I must say too, that I do enjoy books like this because even though it’s fiction, it depicts real life type events in history, much of which are lost, especially for African Americans. And being more and more aware of what the past holds, the better we will all be today. At least I hope so.

So I give this book a 5 out of 5.

The next book I have for you is called The Boy From Tomorrow by Camille DeAngelis.
When I first saw the title of this book while it was on the shelf, I immediately thought of those 1940s/1950s classic cartoons that I used to watch as a kid, which bear similar titles.

The Boy From Tomorrow Cover

Title: The Boy From Tomorrow
Author: Camille DeAngelis
Genre: Children’s Fantasy Fiction
Pages: 257 (261 counting the Acknowledgements Page)

And the title says it all here. The book features the lives of two main characters, living their lives seemingly simultaneously in two different periods of time. The boy, Alec, is living in our present time, 2015 (okay, just a few years behind our current time), while the girl, Josie, is living in 1915; 100 years apart.
But these two lovable characters share a special bond with each other, as well as communication with each other, through the use of a spirit board (and later, a phonograph) which allows them to seemingly converse with each other through texts (similar to cell phone texting I guess). And later in the story, by use of the phonograph, they are able to actually speak to each other in real time! And here we thought it was awesome to be able to talk in real time with anyone around the world. Imagine being able to talk to someone from 100 years ago in real time!

This story is really a sweet one. After Josie and Alec get over their initial doubt that they may each just be communicating with a ghost or spirit, they form a really nice friendship with each other and begin sharing about each others’ lives, like how pen pals do through letters and e-mail. What’s nice about the story is that the main characters don’t really have a lot of tension (if any) with each other, while yet, tension does exist and it comes from Josie’s mother, who catches wind of her daughter’s communication with her friend from the future and tries to use Alec’s knowledge of the future to further her own selfish goals. Josie, who also has a younger sister, Cass, eventually has had enough of their mother’s abusive ways (I won’t even go into some of the awful things that she does to Cass) and decides to leave their home and go live with their tutor/nanny, named Emily. And because they must leave the phonograph behind, their conversations with Alec must stop, which leaves Alec completely crushed and distraught in essentially losing his best friends. But all is not completely lost and the author ends the story on a good and happy note for Alec with a very special ending. It is well done and most certainly one that you have to read for yourselves to find out how it is done. Trust me; it’s great!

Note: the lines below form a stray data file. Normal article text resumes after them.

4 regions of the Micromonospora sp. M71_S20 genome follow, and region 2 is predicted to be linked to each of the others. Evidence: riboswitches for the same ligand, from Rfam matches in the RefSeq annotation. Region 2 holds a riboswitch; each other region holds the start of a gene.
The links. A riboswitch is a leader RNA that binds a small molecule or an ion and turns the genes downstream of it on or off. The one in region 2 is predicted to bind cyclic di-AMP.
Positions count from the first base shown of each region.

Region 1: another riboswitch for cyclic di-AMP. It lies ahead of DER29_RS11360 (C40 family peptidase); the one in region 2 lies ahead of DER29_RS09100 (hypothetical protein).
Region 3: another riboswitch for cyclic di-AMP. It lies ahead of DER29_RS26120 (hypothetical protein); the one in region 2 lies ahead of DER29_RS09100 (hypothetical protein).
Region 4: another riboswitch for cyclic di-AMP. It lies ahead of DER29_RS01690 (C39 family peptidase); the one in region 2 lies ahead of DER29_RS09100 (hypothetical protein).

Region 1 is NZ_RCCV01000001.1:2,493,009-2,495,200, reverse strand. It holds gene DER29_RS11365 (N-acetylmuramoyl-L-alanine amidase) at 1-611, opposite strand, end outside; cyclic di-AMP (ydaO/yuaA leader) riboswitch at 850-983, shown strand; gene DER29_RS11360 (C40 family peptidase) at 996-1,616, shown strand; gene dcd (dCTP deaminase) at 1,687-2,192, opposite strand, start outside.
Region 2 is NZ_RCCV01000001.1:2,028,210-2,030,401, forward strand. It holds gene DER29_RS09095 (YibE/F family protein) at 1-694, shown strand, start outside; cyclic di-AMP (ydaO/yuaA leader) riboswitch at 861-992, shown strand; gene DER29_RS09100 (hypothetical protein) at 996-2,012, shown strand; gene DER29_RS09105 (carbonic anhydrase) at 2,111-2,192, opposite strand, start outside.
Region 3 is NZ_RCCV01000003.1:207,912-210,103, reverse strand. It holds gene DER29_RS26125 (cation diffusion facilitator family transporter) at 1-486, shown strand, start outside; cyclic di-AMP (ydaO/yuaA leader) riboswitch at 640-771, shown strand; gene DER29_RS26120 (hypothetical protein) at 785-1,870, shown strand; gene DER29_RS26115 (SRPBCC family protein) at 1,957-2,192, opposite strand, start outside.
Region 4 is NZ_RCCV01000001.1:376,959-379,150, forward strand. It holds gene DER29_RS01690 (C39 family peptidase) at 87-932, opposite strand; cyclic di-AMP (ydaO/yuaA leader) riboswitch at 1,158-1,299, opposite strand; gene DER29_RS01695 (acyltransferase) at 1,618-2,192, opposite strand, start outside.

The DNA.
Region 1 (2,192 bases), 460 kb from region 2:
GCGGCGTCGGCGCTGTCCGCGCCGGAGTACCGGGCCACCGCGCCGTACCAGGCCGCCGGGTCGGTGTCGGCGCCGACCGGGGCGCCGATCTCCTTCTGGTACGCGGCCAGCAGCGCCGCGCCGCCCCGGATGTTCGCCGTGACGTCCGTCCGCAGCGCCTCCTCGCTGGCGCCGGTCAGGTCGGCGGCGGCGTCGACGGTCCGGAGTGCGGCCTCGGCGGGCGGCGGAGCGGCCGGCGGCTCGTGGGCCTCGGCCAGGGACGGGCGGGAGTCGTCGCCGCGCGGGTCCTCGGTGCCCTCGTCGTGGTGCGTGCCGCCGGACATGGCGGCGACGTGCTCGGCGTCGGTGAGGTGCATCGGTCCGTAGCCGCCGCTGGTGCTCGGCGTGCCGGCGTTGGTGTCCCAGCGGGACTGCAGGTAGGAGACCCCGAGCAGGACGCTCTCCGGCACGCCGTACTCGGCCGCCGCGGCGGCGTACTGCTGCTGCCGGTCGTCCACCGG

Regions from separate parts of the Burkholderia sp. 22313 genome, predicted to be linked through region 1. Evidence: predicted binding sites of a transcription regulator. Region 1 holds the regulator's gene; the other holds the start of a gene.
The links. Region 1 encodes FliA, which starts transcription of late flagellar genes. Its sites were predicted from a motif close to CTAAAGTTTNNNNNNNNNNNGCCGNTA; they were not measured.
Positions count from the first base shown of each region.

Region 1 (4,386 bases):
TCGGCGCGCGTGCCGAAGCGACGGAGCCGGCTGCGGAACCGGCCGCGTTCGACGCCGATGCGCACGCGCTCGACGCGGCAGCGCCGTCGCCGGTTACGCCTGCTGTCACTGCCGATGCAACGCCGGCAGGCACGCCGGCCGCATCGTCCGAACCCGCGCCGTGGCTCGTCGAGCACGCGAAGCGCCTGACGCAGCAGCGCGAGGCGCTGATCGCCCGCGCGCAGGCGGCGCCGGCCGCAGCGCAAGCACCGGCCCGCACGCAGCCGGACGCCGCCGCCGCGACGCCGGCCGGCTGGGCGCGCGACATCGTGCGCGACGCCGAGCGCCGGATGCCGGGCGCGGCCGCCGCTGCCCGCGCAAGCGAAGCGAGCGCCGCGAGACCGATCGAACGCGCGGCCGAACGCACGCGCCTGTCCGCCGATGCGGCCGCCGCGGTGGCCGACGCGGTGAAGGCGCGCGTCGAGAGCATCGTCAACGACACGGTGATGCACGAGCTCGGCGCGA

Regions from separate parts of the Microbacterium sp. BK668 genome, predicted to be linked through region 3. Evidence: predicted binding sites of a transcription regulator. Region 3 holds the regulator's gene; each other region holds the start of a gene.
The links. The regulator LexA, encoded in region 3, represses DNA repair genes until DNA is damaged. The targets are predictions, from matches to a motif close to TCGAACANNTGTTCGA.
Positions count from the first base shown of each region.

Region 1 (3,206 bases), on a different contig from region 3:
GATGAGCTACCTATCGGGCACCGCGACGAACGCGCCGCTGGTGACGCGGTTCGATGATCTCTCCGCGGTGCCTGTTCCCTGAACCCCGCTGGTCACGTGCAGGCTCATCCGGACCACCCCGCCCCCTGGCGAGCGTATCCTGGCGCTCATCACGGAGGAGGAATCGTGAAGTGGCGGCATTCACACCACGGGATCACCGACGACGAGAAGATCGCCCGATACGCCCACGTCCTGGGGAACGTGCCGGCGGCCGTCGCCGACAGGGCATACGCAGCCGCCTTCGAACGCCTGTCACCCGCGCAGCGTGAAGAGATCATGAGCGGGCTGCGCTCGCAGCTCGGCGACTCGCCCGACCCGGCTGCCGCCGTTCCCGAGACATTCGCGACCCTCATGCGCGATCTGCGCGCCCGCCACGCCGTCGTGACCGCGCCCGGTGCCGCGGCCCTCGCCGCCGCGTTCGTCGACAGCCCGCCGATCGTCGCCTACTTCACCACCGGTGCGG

This was a great read. I admit that I’ve been thinking of something similar to what the author came up with for a while now; being able to communicate with a person from the past without the actual use of “time travel”, which is so overdone these days.
And because this story is not a time travel kind of story, the way that it is done, makes it even more unique and special. I will admit that I was a little creeped out at first at the mention of the use of a “spirit board”, as I don’t mess with any of that. And I did sort of skim over some of the parts where Josie’s mother was being used as a sort of “channel for spirits” or other such phenomenon as a spiritualist, as these parts were boring. And as I said, I don’t play with that kind of stuff. But other than that, it was a great story to read and I really enjoyed it.

I also give this book a 5 out of 5.

And that’s it for me. See you all for the next review (whenever that will be!). And be sure to check out my friend, Salazar’s book reviews, over on 14 Shades of Grey, to see what she is reading.